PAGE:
Marion Kane, executive director of the Barr Foundation: I started with the foundation’s own staff. When I interviewed potential staff members, I asked them about their networks. I said, “Tell me who you’re connected to, who you socialize with, who you know, what networks you reach into.” I hired a group of people who had very complementary networks in Boston. The idea was to be one degree of separation from everything we wanted to know, in terms of both issue knowledge and neighborhoods. The staff is responsible for knowing what’s going on in their networks so we know what good projects are out there. We don’t have an open application process, which means that access can become a critical issue. If you arrange your networks right, you can solve that problem.
Anne Vally, special initiatives officer at The James Irvine Foundation: In California, the majority of foundation funding is concentrated along the coast, specifically in the San Francisco Bay area and the Los Angeles area. With the New Connections Fund, we wanted to focus our resources on the central areas of the state. For the last couple of rounds, we’ve identified “mavens” in our priority region – people whose names pop up everywhere, and who seem to know everyone. We’ve added to the list by tapping the knowledge of program staff, board members, and current partners. When we meet people we always ask, “Who else should I be talking to? Who can help us better understand the community?” The people we’re looking for might be in any sector: elected officials, public officials, appointed school board members, attorneys, judges, or nonprofit leaders. They care deeply about the community, probably are not looking for a grant themselves, and are well connected in the region. We ask them to spread the word about each New Connections Fund grant opportunity.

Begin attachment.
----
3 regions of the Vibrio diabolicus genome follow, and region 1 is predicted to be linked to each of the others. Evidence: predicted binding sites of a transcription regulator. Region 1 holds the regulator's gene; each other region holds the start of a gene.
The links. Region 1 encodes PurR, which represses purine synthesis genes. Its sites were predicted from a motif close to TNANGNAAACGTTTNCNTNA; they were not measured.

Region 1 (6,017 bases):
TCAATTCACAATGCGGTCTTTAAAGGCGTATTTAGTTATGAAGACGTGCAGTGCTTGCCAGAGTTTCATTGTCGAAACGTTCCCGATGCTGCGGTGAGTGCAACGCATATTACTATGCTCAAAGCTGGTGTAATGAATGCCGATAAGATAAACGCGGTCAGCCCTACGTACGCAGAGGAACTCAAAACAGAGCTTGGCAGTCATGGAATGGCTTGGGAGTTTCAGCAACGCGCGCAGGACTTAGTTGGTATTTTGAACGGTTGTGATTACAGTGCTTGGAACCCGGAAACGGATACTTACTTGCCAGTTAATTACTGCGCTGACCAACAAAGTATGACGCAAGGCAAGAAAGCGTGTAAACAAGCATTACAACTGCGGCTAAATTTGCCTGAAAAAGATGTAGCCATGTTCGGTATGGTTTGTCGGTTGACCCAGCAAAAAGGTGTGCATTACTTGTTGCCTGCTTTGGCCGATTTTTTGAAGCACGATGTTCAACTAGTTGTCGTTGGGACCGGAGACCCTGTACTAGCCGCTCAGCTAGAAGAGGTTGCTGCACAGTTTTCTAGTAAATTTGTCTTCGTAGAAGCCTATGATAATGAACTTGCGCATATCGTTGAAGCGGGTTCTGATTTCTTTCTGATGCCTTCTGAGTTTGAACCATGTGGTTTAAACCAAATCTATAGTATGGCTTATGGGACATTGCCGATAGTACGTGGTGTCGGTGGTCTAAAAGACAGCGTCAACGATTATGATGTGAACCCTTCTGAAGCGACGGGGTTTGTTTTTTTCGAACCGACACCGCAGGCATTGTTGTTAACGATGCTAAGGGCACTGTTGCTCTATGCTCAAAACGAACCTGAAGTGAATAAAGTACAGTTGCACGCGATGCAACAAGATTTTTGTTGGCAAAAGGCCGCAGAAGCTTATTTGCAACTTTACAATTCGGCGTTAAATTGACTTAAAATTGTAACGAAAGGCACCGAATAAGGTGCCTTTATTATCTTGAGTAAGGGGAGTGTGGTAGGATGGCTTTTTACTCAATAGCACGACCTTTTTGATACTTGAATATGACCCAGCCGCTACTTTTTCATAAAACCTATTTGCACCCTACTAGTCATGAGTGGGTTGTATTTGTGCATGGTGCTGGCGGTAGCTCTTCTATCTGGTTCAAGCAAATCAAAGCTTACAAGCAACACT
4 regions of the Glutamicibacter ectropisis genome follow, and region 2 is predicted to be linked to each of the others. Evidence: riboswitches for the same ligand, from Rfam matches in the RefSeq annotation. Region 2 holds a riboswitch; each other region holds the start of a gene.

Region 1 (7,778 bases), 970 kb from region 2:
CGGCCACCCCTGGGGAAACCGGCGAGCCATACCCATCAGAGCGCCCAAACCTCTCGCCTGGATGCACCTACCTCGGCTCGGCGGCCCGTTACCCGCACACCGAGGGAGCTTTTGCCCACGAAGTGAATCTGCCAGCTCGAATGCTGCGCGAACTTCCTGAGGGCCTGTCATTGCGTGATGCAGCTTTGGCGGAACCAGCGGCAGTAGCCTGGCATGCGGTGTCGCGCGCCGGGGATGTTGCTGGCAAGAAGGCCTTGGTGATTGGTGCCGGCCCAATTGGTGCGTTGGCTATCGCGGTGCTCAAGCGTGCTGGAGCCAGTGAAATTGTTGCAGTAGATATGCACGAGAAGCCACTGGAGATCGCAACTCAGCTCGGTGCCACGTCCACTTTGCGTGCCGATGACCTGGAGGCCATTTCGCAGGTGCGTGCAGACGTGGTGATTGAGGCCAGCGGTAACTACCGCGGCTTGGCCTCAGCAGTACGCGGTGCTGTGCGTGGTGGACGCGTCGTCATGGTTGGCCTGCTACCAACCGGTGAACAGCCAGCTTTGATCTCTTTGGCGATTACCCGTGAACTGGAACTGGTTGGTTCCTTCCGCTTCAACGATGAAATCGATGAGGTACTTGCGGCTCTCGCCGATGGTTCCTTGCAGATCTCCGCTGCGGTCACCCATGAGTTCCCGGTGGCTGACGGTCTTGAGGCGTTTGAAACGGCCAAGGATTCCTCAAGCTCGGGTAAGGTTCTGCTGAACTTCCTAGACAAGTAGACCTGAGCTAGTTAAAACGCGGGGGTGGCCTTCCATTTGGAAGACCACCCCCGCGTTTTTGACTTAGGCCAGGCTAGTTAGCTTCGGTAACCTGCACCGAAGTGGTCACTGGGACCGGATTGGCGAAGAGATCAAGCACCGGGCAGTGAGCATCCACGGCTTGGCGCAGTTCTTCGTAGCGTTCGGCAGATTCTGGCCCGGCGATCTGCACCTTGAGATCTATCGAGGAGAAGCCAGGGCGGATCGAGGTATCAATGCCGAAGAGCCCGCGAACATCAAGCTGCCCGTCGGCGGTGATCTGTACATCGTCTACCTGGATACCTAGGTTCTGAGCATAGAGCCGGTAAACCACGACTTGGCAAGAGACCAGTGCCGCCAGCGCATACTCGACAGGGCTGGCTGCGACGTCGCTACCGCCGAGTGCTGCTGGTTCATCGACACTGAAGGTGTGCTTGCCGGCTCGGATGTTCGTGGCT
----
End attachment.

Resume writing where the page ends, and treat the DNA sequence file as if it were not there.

Joy Vermillion Heinsohn, program officer at the Z. Smith Reynolds Foundation: We keep a running log of people we meet or run into who we think would make good advisory panel members. We’re always looking for a diverse panel, geographically, racially, ethnically, and by gender. We also look at age and profession. We typically try to have a legislator, a journalist, a teacher, some business folks. We’re looking for people who can tell us about their communities, who are connected to the community, who pay attention to what is going on in the community and also in their professional field, and can keep us informed and relevant. They also help inform people in their communities about the foundation. Former advisory panel members become resource people who come back and speak to our board or current panel. We also ask them for nominations of other folks who would make good panel members.
Mary Kaplan, vice president of program at the Endowment for Health in Concord, New Hampshire: New Hampshire is divided into health service areas; each one is loosely based around a hub where people come together to get health services, such as a hospital. The communities we go to for listening sessions are part of those natural affinity groups. Usually there’s someone on our advisory council who’s either from the town or from the area, and we ask them to serve as host or hostess. When we have a listening session in their community, we ask them to use their social networks to help bring people out, which may mean calling the local newspaper or sending out an announcement of the meeting. And they host it — they’re at the door, they introduce us. So the listening session also connects the community to the person who is part of our council.
Takeaways are critical, bite-sized resources either excerpted from our guides or written by GrantCraft using the guide's research data or themes post-publication. Attribution is given if the takeaway is a quotation.
This takeaway was derived from Scanning the Landscape 2.0.